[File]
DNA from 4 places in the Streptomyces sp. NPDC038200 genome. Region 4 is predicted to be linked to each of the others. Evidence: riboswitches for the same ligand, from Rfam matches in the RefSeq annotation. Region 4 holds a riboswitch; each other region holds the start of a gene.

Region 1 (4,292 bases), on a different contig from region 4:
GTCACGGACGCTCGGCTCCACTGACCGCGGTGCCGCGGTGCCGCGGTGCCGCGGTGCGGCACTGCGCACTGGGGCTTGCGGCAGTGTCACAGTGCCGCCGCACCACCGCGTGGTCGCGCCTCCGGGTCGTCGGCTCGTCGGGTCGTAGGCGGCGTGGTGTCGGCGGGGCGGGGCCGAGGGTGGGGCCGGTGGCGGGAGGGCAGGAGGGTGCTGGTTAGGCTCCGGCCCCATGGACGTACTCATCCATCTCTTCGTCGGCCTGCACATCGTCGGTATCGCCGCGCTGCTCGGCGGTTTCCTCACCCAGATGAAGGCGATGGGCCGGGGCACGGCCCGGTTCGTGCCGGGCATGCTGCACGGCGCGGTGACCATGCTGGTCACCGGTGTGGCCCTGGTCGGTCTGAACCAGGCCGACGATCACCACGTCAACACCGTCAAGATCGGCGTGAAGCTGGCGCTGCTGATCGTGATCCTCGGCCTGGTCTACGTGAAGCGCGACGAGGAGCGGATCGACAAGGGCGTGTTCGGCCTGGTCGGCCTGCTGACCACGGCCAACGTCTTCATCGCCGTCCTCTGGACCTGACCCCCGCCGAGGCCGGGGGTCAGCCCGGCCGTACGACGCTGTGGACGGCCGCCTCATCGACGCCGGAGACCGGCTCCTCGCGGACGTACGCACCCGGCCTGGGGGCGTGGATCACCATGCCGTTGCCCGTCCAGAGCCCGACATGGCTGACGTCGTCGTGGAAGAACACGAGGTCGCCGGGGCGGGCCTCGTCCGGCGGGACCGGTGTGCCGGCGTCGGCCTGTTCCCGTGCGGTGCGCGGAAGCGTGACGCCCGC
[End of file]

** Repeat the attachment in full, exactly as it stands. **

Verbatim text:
DNA from 4 places in the Streptomyces sp. NPDC038200 genome. Region 4 is predicted to be linked to each of the others. Evidence: riboswitches for the same ligand, from Rfam matches in the RefSeq annotation. Region 4 holds a riboswitch; each other region holds the start of a gene.

Region 1 (4,292 bases), on a different contig from region 4:
GTCACGGACGCTCGGCTCCACTGACCGCGGTGCCGCGGTGCCGCGGTGCCGCGGTGCGGCACTGCGCACTGGGGCTTGCGGCAGTGTCACAGTGCCGCCGCACCACCGCGTGGTCGCGCCTCCGGGTCGTCGGCTCGTCGGGTCGTAGGCGGCGTGGTGTCGGCGGGGCGGGGCCGAGGGTGGGGCCGGTGGCGGGAGGGCAGGAGGGTGCTGGTTAGGCTCCGGCCCCATGGACGTACTCATCCATCTCTTCGTCGGCCTGCACATCGTCGGTATCGCCGCGCTGCTCGGCGGTTTCCTCACCCAGATGAAGGCGATGGGCCGGGGCACGGCCCGGTTCGTGCCGGGCATGCTGCACGGCGCGGTGACCATGCTGGTCACCGGTGTGGCCCTGGTCGGTCTGAACCAGGCCGACGATCACCACGTCAACACCGTCAAGATCGGCGTGAAGCTGGCGCTGCTGATCGTGATCCTCGGCCTGGTCTACGTGAAGCGCGACGAGGAGCGGATCGACAAGGGCGTGTTCGGCCTGGTCGGCCTGCTGACCACGGCCAACGTCTTCATCGCCGTCCTCTGGACCTGACCCCCGCCGAGGCCGGGGGTCAGCCCGGCCGTACGACGCTGTGGACGGCCGCCTCATCGACGCCGGAGACCGGCTCCTCGCGGACGTACGCACCCGGCCTGGGGGCGTGGATCACCATGCCGTTGCCCGTCCAGAGCCCGACATGGCTGACGTCGTCGTGGAAGAACACGAGGTCGCCGGGGCGGGCCTCGTCCGGCGGGACCGGTGTGCCGGCGTCGGCCTGTTCCCGTGCGGTGCGCGGAAGCGTGACGCCCGC